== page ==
Landspout Tornadoes Touchdown near the Lubbock Airport
1 August 2013

Picture of two simultaneous landspout tornadoes just west of the Lubbock International Airport. The image was captured at 4:47 pm on Thursday August 1st.

Picture of two simultaneous landspout tornadoes just west of the Lubbock International Airport. The image was captured at 4:47 pm on Thursday, August 1, 2013.
 
Hot and humid conditions were enough to generate isolated to scattered afternoon thunderstorms across the South Plains on Thursday, August 1, 2013. These storms moved slowly and dropped locally heavy rain, gusty winds and even a little small hail in spots. In addition, one developing thunderstorm produced two brief landspout type tornadoes near the Lubbock International Airport. Unlike most tornadoes which form beneath a rotating (supercell) thunderstorm, landspout tornadoes form when an area of preexisting rotation near the ground becomes positioned beneath a rapidly developing thunderstorm cloud. The quickly rising air lifting into the cloud stretches the area of rotation near ground level vertically, resulting in an intensification of the spin and the formation of a landspout tornado. Normally landspout tornadoes don't last very long or get very strong, though they can do minor damage before dissipating. In this case, the tornadoes didn't cause any known damage. 
 
 
Picture taken looking west from the Lubbock Airport at 4:43 pm on 1 August 2013. Picture taken looking west from the Lubbock Airport at 4:46 pm on 1 August 2013. Picture taken looking west from the Lubbock Airport at 4:48 pm on 1 August 2013.
Sequence of pictures taken looking westward from the Lubbock International Airport on August 1, 2013. From left to right the images were captured at 4:43 pm, 4:46 pm, and 4:48 pm. Click on the pictures for a larger view.
 
The above sequence of images initially (left) shows a rain foot, where descending rain and air hit the ground and spread out in all directions. The rain foot indicates a downdraft with strong outflow winds. A few minutes later (center) the first landspout tornado can be seen. A couple of minutes after that (right) the first landspout has weakened, but another landspout has formed to its right.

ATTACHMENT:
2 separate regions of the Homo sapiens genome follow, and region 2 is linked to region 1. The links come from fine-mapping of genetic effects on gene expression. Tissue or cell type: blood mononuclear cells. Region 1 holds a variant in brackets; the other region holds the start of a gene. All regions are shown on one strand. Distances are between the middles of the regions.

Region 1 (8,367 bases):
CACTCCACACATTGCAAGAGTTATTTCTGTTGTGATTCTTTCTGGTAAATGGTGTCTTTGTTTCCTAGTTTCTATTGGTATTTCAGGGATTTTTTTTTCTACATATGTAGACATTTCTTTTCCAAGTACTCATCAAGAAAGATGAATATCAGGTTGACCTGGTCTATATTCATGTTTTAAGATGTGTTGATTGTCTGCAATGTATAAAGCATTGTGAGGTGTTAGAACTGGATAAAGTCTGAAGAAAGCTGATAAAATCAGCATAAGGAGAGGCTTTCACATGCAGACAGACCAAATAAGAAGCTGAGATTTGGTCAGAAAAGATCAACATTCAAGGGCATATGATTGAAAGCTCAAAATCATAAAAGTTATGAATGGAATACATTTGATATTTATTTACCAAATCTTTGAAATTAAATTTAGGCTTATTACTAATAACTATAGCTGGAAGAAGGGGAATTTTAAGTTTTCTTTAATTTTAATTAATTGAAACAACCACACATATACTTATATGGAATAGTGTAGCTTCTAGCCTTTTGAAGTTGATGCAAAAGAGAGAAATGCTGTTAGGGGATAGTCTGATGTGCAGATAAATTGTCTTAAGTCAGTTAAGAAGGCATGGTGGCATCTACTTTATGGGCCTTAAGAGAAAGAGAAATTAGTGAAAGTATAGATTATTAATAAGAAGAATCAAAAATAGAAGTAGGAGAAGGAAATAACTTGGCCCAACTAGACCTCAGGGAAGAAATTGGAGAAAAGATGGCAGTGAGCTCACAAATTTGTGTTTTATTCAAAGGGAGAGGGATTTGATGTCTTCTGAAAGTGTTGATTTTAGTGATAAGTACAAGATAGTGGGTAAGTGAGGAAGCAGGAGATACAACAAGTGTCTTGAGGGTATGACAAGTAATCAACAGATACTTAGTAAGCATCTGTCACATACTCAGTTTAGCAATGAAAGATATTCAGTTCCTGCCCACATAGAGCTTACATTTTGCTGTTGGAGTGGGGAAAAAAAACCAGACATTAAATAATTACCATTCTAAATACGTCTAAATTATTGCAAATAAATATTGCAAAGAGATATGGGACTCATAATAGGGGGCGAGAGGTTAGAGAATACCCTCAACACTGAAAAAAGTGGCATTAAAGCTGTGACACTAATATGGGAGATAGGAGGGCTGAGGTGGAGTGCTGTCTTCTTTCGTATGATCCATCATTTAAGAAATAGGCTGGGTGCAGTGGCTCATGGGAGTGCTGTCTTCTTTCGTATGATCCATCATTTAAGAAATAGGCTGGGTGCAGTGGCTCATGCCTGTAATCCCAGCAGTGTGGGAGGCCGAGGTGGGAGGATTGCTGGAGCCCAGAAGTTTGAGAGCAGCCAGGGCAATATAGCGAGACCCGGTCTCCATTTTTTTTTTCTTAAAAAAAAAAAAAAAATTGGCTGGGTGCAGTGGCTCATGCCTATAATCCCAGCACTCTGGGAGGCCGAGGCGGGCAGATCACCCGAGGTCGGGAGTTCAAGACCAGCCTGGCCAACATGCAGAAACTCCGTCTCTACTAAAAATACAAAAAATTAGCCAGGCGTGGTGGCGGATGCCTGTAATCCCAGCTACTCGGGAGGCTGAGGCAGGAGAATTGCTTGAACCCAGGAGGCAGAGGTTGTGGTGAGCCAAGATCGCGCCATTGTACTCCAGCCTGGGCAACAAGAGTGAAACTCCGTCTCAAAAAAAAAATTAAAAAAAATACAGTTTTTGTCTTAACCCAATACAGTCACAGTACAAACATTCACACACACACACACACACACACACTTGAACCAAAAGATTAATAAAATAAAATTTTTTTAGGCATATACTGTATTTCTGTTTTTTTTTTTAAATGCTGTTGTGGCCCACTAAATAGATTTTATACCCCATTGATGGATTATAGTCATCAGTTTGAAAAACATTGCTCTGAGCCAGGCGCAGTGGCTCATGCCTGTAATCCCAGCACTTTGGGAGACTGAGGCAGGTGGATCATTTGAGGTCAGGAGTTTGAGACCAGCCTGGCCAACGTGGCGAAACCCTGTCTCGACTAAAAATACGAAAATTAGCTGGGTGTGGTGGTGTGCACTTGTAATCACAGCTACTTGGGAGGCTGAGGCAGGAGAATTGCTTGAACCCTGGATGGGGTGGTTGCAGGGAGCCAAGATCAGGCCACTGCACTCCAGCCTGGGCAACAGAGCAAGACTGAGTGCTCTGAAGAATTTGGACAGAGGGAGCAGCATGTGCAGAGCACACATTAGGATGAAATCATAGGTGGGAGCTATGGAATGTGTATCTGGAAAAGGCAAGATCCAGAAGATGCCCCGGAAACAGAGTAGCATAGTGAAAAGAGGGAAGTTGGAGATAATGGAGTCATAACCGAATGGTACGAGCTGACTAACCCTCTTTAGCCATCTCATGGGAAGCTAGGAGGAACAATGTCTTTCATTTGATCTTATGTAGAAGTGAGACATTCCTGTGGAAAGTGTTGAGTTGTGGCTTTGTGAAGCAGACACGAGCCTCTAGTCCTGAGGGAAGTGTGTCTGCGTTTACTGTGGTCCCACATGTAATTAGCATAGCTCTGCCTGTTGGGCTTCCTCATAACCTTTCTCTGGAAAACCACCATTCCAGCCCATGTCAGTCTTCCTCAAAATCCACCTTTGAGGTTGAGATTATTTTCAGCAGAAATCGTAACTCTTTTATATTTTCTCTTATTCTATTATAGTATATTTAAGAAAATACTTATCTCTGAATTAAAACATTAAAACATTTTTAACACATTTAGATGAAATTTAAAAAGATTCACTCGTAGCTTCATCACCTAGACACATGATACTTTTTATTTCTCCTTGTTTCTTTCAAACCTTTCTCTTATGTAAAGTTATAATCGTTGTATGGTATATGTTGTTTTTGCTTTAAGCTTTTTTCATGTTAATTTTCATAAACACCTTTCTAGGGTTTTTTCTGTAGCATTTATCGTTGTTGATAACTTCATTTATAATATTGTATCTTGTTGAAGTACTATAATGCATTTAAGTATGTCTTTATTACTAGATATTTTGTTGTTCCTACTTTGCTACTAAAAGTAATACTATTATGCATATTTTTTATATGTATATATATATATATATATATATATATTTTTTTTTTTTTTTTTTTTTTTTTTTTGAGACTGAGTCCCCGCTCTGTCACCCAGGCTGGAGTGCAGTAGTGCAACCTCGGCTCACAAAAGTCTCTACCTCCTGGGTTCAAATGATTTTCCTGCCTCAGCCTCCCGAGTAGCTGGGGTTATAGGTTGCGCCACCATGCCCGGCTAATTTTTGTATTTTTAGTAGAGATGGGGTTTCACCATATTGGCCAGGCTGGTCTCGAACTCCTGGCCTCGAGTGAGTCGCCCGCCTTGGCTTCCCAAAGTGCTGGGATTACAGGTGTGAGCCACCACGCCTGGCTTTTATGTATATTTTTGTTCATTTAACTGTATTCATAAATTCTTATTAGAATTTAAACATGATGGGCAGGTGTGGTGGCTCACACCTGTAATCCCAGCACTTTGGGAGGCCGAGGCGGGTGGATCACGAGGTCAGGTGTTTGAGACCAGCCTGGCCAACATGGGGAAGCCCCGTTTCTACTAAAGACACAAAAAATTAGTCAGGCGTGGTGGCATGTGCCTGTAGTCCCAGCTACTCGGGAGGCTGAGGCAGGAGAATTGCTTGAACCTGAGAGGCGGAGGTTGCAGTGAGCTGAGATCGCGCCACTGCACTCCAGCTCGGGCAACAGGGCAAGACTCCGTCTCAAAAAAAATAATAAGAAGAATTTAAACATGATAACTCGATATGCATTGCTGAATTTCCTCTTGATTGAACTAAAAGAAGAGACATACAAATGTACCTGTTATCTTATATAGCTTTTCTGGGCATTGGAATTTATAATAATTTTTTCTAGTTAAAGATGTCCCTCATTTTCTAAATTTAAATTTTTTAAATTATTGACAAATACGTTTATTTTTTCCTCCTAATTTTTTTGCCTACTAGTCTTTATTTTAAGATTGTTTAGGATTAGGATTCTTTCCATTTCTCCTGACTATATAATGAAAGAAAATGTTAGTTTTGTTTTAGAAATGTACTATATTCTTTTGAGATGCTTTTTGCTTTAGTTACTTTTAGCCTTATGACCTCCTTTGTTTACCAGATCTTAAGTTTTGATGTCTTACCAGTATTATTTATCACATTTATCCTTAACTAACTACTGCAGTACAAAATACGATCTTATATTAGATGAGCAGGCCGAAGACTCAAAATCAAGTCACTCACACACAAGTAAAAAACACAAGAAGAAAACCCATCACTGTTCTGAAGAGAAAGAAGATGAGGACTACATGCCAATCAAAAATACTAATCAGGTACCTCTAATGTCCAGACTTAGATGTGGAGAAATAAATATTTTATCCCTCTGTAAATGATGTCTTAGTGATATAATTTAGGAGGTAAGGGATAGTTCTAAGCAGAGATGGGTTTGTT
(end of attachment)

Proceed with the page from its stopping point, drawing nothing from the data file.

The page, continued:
Lubbock radar reflectivity image valid at 4:43 pm on 1 August 2013.

Lubbock radar reflectivity image valid at 4:43 pm on 1 August 2013. Click on the image for a larger version.

 
The above and below radar images were captured around the time of the development of the first landspout tornado, just to the west (left) of the radar location (KLBB). A light blue fine-line can be seen draped from west to east near the radar. This fine-line indicates where two outflow boundaries, one from storms to the north and one from storms to the south, have collided. The colliding boundaries served as a focus for new thunderstorm development and also provided an area of spin in the lower levels of the atmosphere (as can be visualized by the adjacent red and green colors, or inbound and outbound velocities, in the image below just to the left of the KLBB), both which contributed to the development of the landspouts. Collectively, the tornadoes lasted around 10 minutes before diminishing.  
 

Lubbock radar velocity image valid at 4:43 pm on 1 August 2013.

Lubbock radar velocity image valid at 4:43 pm on 1 August 2013. Click on the image for a larger version.

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